5 Methods to Interact Your Shoppers (That Aren’t Boring Emails)
March 18, 2021 5 min read
The opinions expressed by the entrepreneur’s contributors are their own.
In the last 20 years or more, email has become the standard form of communication for reaching customers. Specifically, ask any marketer over the past 10 years and they’ll say one of the most important things a business should focus on is building their (email) list.
Snail mail is just too slow, and this fast-paced world makes a classic phone call unrealistic – what, are you going to call each person on your list individually? Or worse, will an automated bot interrupt its day with a phone call that has no actual communication?
But now e-mail is also reaching an upper limit. Does your email go to the SPAM folder? Is it their “junk” email address that they use to subscribe to all mailing lists? Is it lost between an advertisement from your favorite clothing store and a digital copy of your phone bill?
Related Topics: The 5 Best Digital Marketing Tools To Understand Your Customers
I don’t think it’s time for us to ditch email entirely – especially when it comes to conveying information to your warm audience – but if you’re really trying to keep in touch with your existing customers, you will maybe one of them try out these increasingly popular options.
Related: 6 Tips On How To Engage Your Customers Via Social Media …
Everyone in the B2B world knows Slack by now – and for good reason. Slack’s no-nonsense interface is perfect for communicating with all of your customers at the same time, or for sending messages to people in specific groups by sorting them into different channels. If you love the flexibility of list segmentation, you will appreciate the functionality of Slack.
Personally, I like to use Slack as my general hub for connecting with my mastermind customers. We have different channels to ask questions, share profits, and make announcements for my team that everyone needs to see. I’ve also created private channels for each member to have direct access to myself and my team to schedule calls and share documents that don’t need to be shared with the whole group.
Even better? Slack can be used in three ways: in your browser, in a desktop app, or with a mobile app.
This one has its pros and cons, but it’s definitely a contender worth debating! While most people use Facebook groups as a strategy for growing a free community of warm leads, using a Facebook group can be just as easy as using the home of your paid community.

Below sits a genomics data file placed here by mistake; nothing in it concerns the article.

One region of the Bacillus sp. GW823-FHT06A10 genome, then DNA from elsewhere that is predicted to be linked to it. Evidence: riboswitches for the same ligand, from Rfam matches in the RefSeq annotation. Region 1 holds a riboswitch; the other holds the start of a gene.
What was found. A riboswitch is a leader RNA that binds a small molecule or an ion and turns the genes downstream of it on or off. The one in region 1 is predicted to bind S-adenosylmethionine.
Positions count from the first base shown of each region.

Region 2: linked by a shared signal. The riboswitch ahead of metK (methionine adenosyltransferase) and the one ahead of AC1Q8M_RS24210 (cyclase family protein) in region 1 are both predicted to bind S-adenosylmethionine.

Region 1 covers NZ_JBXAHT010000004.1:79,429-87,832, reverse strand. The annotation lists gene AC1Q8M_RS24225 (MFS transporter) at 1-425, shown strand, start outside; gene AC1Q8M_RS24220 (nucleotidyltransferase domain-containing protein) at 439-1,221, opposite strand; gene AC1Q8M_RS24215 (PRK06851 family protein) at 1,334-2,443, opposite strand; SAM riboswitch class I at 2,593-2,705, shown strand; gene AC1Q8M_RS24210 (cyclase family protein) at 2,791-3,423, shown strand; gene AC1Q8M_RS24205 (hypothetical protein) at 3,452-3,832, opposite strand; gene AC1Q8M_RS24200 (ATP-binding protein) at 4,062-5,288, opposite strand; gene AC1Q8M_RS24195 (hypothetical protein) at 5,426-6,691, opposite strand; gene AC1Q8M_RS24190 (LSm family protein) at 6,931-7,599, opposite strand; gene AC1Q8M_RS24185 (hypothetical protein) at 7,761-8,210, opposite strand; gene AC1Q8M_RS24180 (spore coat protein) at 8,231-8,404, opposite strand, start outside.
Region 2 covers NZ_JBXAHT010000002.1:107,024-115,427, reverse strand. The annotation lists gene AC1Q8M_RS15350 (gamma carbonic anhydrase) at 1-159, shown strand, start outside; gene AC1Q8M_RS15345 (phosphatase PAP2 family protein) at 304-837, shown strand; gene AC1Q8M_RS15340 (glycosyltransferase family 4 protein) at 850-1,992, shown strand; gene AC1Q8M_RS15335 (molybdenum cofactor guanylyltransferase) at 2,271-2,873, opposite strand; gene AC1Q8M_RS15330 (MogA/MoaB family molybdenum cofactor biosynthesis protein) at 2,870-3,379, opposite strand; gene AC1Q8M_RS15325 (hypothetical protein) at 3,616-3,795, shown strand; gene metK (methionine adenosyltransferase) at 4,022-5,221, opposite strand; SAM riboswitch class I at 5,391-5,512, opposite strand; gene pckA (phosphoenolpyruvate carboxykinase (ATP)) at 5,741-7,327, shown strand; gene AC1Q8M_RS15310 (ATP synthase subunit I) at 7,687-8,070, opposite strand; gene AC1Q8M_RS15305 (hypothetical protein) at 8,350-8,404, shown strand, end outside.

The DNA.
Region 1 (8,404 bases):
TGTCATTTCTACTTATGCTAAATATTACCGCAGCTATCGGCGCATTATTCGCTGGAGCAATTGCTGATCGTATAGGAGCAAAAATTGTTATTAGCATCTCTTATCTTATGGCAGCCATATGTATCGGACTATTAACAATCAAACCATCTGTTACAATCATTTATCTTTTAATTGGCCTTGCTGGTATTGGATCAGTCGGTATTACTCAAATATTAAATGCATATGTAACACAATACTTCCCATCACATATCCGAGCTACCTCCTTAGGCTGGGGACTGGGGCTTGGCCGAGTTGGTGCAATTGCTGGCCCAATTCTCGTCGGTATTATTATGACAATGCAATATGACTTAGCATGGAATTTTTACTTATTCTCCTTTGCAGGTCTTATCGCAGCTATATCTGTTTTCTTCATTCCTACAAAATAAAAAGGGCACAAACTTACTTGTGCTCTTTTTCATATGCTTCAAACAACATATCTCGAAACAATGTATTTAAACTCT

On the plus side, a Facebook group gives you a lot of different ways to communicate with the people in your community. Live videos, photos, GIFs, polls, posts – your options are almost limitless. And with Facebook, you can create modules and lessons within groups and easily sell and host an entire group program or online course within a Facebook group (saving you hundreds or even thousands per year in hosting fees for courses with a system like save Teachable or thoughtful).
Of course, the obvious downside to this option is that you need to have a Facebook account to join a group and your customers may not have a Facebook account. (Give “people who are leaving Facebook” a quick search – there’s a lot of movement away from the platform right now.)
Telegram and Voxer
These two apps are almost identical in terms of functionality: they’re both messenger apps that allow you to send and receive voice messages in real time like a walkie-talkie. You can use this like a classic personal one-to-one message, or you can create a group message that includes all members of a thread.
While Voxer is more basic in its very orange user interface, Telegram will be the first choice for creatives and millennials who value personalization and expression.
Personally, I like to use these types of apps to communicate with my top clients who get a more intimate and personal approach to me. They love to hear my thoughts on various things they encounter in their business without waiting for a formal group call or one-on-one meeting, and I love to share my insights in a faster and more efficient way that also does may benefit other customers in this group who may have the same problems or questions.
Instagram close friends
This may seem like a surprising choice, but it’s growing in popularity as an alternative to Facebook groups. You can’t host a class on Instagram for free like a Facebook group, but you can still provide your customers with a fun, exclusive place to keep up to date.
I’ve seen this strategy work best for digital developers, especially podcasters or YouTubers. If you use Patreon to collect membership fees from your audience, you can have each user fill out a quick Google form so that when they sign up they get their Instagram access to get access to your exclusive content. After that, go to your Instagram settings, tap “Close Friends” and from there you can press the + to add new accounts to your close friends list. You don’t even have to follow an account to add them to your list!
This is a fun way to take something you’re already doing (create content) for an audience that is already consuming it and monetize it!
Related: 10 Innovative Ways To Delight Your Customers
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